Masks typically have a fit guide on the packaging, but generally, masks should completely cover the nose and mouth, fit snugly against the sides of the face and not have any gaps. They should only be handled by the ear loops, cords or head straps and not by the surface of the mask, according to the CDC

Dr. Sten Vermund, dean of the Yale School of Public Health, told New York Magazine that parents should make mask-wearing “fun and gamelike” if their child refuses to put one on.

Can the masks be reused?

Outside of health care settings, experts say it’s safe to use KN95 and KF94 masks more than once, though how many times they can be reused depends on their condition and proper storage.

The virus that causes Covid-19 has an expected survival time of 72 hours, so one should wait at least that amount of time before using the mask again, according to the CDC’s recommendations for health care workers. The CDC recommends storing masks in a “breathable paper bag” in between uses, and other experts say keeping those paper bags in a dry, sunny spot can help deactivate the virus.

There’s no hard-and-fast rule as to how many times a mask can be reused, experts say, though the masks degrade at least a little with every use from the moisture caused by breathing. If it’s damaged or the elastic band is stretched out so that the mask no longer fits snugly, if the material looks dirty or if it becomes hard to breathe through, it’s time to throw it out. Getting the masks wet will degrade them, so experts say don’t try to wash them.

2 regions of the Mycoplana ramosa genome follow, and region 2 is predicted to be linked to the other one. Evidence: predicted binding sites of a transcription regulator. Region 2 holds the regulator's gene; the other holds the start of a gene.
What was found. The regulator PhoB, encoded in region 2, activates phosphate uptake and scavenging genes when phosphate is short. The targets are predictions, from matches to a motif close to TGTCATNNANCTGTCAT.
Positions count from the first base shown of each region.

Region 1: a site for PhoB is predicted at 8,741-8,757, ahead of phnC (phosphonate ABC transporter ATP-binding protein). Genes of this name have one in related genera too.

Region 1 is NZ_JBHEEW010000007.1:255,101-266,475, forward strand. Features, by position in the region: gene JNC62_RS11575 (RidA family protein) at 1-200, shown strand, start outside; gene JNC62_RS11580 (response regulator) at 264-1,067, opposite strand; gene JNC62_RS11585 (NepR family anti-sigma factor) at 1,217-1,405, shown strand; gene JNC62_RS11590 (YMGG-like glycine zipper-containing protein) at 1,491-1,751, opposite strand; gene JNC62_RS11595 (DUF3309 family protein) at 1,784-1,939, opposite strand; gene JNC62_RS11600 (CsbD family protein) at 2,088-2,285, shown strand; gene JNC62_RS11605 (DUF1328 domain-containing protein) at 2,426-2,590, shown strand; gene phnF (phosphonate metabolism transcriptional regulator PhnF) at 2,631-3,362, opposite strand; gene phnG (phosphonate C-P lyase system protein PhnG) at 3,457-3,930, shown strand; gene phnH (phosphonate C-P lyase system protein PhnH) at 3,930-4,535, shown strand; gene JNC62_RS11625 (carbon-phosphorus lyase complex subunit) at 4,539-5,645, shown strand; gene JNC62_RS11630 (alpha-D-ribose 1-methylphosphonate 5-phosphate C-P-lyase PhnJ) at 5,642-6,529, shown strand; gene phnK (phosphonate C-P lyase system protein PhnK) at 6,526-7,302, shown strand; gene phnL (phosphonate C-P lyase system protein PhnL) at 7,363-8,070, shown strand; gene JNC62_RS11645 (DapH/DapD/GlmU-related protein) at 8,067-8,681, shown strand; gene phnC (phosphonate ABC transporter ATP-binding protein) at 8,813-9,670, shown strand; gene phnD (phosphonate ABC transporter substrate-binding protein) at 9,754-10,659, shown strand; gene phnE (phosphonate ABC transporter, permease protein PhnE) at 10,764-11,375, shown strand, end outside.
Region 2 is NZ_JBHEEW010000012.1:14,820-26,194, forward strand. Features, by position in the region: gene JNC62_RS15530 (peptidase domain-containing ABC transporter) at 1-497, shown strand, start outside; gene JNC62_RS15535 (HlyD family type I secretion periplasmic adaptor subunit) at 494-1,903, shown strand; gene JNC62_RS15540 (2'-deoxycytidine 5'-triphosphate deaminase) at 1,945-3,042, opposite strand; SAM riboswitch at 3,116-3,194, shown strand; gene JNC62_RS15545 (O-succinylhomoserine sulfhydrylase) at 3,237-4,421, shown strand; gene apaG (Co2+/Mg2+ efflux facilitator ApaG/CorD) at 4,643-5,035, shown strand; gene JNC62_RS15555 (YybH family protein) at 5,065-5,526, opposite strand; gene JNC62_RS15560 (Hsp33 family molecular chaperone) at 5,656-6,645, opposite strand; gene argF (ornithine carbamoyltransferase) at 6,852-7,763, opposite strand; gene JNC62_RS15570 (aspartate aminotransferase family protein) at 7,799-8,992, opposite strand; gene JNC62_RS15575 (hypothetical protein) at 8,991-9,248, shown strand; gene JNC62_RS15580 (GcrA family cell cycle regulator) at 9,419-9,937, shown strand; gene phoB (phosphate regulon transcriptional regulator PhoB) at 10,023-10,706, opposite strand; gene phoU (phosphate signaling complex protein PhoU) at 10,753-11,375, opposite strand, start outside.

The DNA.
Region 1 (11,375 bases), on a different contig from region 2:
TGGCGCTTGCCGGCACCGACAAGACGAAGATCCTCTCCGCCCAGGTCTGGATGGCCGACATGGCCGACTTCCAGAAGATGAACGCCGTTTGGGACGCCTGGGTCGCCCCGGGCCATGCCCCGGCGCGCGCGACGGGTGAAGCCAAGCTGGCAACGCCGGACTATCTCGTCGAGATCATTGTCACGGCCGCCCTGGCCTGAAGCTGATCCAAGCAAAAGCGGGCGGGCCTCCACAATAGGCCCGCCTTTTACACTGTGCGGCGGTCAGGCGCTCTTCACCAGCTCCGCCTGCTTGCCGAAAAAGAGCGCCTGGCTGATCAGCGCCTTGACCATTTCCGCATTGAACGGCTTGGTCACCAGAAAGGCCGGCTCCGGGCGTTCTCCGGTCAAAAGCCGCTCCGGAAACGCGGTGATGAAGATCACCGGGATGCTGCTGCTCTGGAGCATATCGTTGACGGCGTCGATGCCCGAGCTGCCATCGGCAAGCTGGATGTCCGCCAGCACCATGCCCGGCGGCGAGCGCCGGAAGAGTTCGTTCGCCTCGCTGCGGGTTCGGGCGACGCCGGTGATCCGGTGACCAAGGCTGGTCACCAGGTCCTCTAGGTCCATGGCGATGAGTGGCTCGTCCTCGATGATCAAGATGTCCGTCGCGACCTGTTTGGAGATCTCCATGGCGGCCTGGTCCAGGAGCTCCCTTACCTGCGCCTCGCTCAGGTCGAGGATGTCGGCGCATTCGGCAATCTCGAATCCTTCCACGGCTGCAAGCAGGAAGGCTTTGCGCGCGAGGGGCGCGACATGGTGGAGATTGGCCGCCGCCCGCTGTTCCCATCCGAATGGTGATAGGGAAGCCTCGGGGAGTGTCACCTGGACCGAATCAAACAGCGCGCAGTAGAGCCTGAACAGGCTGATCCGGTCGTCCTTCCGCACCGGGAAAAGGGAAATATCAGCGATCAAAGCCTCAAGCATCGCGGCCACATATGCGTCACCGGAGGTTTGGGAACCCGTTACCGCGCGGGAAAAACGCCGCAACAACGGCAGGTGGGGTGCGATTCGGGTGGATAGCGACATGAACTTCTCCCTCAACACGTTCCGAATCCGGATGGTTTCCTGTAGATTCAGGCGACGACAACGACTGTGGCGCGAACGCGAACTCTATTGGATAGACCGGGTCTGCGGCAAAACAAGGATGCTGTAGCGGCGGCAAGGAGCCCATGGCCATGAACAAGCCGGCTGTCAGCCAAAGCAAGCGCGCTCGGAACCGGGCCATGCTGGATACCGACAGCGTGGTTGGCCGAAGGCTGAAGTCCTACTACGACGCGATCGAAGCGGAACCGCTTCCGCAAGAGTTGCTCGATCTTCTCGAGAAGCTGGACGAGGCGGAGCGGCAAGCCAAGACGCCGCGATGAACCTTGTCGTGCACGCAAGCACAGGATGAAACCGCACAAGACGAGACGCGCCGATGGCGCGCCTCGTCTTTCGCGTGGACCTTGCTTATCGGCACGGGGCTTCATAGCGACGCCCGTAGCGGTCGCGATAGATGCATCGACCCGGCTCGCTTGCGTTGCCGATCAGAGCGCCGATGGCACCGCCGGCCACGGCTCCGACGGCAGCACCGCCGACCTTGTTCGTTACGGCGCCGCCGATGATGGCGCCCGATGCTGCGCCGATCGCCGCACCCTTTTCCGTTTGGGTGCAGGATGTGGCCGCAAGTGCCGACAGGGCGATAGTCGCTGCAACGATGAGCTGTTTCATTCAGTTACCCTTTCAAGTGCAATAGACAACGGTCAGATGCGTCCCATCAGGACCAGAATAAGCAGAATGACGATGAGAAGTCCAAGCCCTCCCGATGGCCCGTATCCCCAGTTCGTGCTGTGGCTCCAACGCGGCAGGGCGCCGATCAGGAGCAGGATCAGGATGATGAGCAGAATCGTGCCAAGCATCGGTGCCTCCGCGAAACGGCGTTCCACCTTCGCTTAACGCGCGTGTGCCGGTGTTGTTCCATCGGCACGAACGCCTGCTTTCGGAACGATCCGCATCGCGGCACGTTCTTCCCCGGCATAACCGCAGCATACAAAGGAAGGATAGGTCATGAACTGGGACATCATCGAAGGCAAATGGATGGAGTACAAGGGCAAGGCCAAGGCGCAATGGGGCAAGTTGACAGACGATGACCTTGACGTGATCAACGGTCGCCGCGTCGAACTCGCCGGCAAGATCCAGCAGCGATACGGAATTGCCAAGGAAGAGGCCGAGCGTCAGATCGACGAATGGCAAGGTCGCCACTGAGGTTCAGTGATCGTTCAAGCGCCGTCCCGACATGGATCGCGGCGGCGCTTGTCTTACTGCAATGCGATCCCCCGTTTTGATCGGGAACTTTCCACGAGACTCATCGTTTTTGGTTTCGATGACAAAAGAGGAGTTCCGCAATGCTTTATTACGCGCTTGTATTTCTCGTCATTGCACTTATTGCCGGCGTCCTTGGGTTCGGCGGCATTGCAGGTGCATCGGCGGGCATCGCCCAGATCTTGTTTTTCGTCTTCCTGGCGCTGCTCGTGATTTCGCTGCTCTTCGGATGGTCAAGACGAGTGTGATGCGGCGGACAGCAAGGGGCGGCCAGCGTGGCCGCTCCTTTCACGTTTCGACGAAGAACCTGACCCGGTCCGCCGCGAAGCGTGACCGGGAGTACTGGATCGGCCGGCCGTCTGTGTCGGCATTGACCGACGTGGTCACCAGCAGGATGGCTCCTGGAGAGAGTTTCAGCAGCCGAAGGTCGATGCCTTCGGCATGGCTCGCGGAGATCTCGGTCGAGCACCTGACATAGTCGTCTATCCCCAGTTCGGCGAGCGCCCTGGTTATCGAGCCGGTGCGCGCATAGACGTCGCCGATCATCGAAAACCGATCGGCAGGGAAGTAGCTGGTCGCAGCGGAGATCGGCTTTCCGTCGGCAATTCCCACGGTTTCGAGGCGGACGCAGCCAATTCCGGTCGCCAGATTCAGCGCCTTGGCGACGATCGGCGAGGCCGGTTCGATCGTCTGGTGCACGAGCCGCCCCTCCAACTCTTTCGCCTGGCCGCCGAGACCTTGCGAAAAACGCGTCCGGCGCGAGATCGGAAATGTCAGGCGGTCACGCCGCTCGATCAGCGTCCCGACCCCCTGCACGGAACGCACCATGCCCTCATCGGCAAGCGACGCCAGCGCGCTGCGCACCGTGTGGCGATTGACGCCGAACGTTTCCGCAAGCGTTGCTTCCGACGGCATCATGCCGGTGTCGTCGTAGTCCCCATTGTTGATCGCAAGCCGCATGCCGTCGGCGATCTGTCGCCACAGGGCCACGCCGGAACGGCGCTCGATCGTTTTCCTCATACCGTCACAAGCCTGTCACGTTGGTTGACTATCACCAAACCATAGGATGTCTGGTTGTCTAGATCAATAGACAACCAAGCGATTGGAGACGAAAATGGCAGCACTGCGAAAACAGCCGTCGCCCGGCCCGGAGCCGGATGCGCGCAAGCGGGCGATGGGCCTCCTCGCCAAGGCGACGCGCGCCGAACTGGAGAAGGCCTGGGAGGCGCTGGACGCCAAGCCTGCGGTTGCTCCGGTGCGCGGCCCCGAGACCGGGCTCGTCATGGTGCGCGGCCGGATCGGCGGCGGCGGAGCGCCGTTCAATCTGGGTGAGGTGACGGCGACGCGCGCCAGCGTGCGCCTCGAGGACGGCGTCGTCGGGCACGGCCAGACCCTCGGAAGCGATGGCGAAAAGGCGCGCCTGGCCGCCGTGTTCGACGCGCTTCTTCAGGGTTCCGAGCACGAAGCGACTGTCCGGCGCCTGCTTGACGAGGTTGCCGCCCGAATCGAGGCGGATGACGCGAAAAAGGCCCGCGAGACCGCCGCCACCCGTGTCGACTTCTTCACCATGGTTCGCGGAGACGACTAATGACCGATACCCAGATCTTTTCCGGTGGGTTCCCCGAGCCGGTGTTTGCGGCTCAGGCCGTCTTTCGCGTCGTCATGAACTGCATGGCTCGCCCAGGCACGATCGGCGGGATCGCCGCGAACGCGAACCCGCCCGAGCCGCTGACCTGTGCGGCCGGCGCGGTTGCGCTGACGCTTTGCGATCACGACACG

Experts advise throwing the mask out even after one use if it was worn in close contact with someone who is tested positive for Covid.

How do I know I’m getting a real KN95 or KF94 mask?

The growing demand for KN95 and KF94 masks has given rise to the sale of fake, substandard masks, especially on Amazon. The CDC estimated 60% of KN95 masks sold in the U.S. in 2020 and 2021 were counterfeit.

Some online mask listings have obvious signs of fraudulence. Since KN95 and KF94 masks aren’t certified in the U.S., any such mask claiming to be certified by the National Institute for Occupational Safety and Health, or NIOSH, is likely counterfeit. And since NIOSH hasn’t approved N95 masks for children, any mask claiming to be a child-size N95 is also likely fake. The CDC keeps a list of counterfeit respirator products here.

Nonprofit personal protective equipment clearinghouse Project N95 vets its masks, as do U.S.-based distributors Bona Fide Masks and Wellbefore.

Can I use a mask that is past its effectiveness date?

As mask stockpiles are tapped, some families could be provided with masks that are older than the expiration date indicated on the packaging. NIOSH has determined that respirators can still be effective after their expiration date, but only if they are stored correctly in a cool, dark place. Though the masks’ filters generally maintain their functionality past their expiration date, the ear loops or headbands could be degraded by sunlight, according to Bona Fide Masks